Following through on Afera’s yearly mission to present an adhesive tape study highlighting the most important market data and trends affecting the adhesive tape business, Matthias von Schwerdtner, corporate vice president of the business unit on specific industrial markets – direct division at tesa SE and an Afera Marketing Committee member, presented Freedonia’s findings in its latest study World Pressure Sensitive Tapes released in 2016.
Mr. Von Schwerdtner explained that this is a view into “the big picture” according to Freedonia. For many in the tape business, it is useful to look at the markets in which we are operating and to understand why we may be under- or outperforming in certain areas. Because Afera has covered this particular study in the past, members have the benefit of using it as a benchmark in their business planning.
The bottom line: Tape manufacturers, together with their converting partners, are trying to penetrate more markets, and the data shows that they are succeeding. As Asian players will become increasingly prominent, Western European manufacturers are focusing on a mix of tape technologies, marking a significant trend toward producing specialty tapes. Lower than the global average, 60% of Western European production will be carton sealing tapes (CSTs).
It should be no surprise that the next generation of the tape business will be dominated by Asian, particularly Chinese, players. Follow the markets where tape is being increasingly utilised, where new applications for automotive and electronics are in constant development: One-third of all new cars in the world are being produced in China, and most handheld electronic devices are produced in China and neighbouring countries.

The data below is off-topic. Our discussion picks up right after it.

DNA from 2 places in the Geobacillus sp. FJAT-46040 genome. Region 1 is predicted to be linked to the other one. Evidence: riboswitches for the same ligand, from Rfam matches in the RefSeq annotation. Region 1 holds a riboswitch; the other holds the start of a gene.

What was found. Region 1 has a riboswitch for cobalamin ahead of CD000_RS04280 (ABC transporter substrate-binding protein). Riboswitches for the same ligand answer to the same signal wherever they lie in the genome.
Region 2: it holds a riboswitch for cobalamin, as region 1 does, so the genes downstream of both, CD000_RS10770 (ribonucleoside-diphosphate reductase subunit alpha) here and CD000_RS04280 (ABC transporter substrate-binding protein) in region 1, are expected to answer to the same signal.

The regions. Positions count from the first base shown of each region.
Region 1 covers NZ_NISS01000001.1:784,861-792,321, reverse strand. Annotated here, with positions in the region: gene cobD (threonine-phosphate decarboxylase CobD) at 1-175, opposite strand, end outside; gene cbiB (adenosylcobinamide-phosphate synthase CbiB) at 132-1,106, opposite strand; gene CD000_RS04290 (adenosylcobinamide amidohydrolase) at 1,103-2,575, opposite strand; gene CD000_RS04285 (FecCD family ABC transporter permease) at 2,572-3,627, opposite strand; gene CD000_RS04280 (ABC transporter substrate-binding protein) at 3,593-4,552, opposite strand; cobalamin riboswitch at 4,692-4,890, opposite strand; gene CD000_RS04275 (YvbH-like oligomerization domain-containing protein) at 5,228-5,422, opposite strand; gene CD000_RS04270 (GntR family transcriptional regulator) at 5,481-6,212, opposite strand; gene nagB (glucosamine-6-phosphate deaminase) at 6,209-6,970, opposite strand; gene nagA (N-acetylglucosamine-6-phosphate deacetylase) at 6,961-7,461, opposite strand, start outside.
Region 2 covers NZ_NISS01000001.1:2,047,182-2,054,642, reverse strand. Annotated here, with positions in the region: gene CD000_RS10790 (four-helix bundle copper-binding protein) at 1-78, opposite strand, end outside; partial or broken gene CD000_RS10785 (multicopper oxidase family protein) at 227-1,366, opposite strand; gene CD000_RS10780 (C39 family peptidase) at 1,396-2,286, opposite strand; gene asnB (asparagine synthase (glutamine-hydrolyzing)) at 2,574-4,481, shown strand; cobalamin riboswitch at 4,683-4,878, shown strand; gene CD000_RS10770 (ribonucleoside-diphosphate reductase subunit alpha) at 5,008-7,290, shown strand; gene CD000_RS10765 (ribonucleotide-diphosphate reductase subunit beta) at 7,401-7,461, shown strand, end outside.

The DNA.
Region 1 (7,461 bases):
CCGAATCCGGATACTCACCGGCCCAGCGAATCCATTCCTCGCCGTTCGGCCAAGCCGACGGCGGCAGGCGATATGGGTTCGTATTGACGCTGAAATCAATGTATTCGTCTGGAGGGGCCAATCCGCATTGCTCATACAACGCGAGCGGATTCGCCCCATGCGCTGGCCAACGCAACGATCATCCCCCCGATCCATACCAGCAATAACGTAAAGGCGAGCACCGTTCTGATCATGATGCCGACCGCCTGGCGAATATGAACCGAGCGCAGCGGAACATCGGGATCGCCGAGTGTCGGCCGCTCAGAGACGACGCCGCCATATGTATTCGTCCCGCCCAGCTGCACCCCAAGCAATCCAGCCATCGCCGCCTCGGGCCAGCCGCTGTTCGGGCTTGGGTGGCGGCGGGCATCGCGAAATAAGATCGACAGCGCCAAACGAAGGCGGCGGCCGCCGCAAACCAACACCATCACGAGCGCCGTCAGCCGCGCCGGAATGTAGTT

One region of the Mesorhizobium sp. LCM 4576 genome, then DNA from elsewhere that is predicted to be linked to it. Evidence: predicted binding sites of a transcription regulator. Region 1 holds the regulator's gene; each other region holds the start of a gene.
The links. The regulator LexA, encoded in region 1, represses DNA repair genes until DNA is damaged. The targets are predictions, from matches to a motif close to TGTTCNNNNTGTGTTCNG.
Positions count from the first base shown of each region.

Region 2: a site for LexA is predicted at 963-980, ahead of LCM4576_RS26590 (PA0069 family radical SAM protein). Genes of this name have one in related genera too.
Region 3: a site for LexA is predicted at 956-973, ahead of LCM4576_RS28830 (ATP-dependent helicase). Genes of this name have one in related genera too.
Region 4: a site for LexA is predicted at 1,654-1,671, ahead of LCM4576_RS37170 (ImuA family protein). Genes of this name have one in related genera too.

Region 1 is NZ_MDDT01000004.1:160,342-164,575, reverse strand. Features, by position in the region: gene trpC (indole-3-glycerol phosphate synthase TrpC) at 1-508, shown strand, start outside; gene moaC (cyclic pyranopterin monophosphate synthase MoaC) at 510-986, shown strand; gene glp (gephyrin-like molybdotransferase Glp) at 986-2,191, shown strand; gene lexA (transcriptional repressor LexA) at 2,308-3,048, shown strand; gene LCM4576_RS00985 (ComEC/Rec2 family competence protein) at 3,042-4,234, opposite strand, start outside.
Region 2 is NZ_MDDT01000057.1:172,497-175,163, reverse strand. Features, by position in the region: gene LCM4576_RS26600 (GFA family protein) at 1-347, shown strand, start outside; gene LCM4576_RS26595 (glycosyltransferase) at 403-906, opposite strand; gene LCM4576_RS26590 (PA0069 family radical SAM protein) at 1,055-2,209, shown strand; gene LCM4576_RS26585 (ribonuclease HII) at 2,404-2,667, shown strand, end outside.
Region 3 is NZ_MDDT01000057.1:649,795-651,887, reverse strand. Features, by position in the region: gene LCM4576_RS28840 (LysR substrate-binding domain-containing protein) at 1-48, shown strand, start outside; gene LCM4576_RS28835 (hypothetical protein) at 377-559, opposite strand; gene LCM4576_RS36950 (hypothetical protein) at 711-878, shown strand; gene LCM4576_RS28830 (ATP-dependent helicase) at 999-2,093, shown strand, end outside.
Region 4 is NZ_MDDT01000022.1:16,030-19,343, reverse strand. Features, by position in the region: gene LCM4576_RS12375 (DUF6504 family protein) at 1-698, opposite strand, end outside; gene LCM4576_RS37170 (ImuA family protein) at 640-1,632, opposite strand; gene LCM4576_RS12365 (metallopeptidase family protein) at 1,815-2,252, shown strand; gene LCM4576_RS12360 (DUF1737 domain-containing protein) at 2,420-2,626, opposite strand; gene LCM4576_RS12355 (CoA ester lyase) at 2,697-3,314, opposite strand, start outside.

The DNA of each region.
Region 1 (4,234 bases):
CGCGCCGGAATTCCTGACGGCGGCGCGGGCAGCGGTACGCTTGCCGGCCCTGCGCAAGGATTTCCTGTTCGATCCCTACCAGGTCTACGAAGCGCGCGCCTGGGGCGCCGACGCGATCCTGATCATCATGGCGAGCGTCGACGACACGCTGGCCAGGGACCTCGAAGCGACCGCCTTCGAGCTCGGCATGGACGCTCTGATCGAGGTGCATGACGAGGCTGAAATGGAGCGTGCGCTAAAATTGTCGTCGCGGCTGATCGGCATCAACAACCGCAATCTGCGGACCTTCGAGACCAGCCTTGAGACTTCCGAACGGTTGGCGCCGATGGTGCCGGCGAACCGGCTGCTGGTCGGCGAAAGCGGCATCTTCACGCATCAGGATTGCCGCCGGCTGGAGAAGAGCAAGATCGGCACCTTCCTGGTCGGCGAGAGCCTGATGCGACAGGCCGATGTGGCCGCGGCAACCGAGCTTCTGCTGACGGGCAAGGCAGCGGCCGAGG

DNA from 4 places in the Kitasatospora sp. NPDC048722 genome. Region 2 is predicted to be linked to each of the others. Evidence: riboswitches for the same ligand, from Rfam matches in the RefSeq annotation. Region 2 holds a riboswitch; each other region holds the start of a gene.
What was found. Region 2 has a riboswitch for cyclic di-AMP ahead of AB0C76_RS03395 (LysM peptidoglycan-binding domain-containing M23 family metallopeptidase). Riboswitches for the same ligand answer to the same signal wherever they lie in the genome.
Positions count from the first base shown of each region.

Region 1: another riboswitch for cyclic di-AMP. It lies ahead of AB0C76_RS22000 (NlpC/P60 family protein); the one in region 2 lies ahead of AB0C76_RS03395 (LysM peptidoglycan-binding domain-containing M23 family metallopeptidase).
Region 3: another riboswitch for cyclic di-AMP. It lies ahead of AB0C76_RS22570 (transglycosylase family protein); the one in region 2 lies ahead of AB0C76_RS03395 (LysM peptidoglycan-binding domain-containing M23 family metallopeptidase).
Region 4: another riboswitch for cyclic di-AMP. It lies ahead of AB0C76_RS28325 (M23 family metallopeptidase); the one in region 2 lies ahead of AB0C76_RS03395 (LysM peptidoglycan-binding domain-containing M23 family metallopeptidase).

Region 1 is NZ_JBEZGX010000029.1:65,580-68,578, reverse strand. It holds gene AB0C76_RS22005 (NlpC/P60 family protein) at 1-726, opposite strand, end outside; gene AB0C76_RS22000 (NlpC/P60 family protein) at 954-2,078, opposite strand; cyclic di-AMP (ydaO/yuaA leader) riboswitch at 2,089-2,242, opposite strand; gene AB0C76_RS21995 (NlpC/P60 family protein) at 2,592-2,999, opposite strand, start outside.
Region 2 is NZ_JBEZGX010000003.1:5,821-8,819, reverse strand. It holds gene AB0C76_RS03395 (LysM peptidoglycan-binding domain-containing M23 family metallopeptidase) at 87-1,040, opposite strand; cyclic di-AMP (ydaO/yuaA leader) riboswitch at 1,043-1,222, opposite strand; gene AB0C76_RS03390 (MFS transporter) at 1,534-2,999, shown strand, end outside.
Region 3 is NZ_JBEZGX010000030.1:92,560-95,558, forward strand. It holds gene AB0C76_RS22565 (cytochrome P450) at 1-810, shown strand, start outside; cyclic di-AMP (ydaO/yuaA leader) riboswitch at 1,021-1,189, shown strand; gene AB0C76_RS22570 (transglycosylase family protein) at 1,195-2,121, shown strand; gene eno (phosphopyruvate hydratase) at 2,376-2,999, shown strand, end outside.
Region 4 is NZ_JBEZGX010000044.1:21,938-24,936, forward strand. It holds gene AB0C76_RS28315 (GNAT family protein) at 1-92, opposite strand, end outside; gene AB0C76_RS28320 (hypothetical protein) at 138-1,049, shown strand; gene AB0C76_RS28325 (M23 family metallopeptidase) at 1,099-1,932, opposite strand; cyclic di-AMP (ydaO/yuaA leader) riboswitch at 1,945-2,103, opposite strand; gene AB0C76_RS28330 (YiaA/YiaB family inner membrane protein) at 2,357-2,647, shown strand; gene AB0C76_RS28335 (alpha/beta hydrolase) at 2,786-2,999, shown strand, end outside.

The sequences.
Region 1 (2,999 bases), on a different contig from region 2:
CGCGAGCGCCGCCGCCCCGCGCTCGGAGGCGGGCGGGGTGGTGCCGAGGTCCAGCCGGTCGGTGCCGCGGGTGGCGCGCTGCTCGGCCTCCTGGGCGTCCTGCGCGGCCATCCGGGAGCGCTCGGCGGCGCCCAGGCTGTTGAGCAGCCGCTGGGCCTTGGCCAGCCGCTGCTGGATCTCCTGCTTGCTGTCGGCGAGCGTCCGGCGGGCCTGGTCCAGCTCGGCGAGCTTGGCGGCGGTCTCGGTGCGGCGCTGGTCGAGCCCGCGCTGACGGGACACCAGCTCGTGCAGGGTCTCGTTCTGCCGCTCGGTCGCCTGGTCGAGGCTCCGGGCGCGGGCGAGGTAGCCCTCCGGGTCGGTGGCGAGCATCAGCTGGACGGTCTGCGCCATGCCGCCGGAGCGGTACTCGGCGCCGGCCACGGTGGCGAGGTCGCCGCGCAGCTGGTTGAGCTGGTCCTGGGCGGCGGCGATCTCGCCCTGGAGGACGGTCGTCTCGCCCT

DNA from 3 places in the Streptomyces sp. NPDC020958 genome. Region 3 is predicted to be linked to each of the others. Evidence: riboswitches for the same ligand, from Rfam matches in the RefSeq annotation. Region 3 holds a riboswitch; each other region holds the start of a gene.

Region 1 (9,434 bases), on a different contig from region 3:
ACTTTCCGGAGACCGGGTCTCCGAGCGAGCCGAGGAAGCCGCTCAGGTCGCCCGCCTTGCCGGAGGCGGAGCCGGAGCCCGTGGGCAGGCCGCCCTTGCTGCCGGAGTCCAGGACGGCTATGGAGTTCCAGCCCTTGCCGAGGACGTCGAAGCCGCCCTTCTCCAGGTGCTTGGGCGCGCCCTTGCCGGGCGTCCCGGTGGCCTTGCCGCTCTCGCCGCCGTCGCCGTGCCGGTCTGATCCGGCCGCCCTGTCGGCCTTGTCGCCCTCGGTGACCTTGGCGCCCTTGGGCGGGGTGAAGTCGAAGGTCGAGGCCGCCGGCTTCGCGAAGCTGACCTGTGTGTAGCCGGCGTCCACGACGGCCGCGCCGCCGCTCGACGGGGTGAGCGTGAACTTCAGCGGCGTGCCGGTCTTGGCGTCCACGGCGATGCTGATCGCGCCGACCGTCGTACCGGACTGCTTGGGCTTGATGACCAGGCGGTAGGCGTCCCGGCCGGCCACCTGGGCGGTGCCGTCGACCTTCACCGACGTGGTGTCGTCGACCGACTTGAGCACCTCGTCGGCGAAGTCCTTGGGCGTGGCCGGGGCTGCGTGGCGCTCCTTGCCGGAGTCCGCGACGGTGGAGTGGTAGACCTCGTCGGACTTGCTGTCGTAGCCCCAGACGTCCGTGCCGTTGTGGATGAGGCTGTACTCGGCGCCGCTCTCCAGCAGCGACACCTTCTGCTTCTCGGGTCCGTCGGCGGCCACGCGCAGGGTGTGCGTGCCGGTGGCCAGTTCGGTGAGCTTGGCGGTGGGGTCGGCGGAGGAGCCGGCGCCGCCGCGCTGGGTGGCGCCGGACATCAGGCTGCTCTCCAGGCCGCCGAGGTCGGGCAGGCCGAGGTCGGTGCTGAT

Demand for tapes in Asia and China is growing immensely, so there are many new competitors popping up in the Asian and Chinese markets. These new factories add to increasing production in Asia and China, and with this, interesting new sources of raw materials are appearing.
The biggest influence that Mr. Von Schwerdtner sees on the Chinese business market, besides the tape market itself and the end user market, is increasing domestic regulation. China is working to comply with local environmental restrictions in order to control air pollution somewhat. In terms of its huge workforce, China is trying to regularise labour laws and to increase salary levels. Because of this, some production is migrating from China to neighbouring countries.
The second line of the “World Pressure Sensitive Tape Demand” chart above shows world gross domestic product (GDP) growth at a rate of 3.5% annually, and the world PSA tape demand trend is slightly above this at 4.3%. Actually, said Mr. Von Schwerdtner, we could say tapes are gaining market share in their global environment. Tape is becoming more relevant.
PSA tape demand growth in Western Europe is slightly slower than the global average. This is due, to some degree, to increased production in Asia and increased imports to Europe from Asia. As can be seen in the chart, China’s demand growth is beating the world average at 5.4%.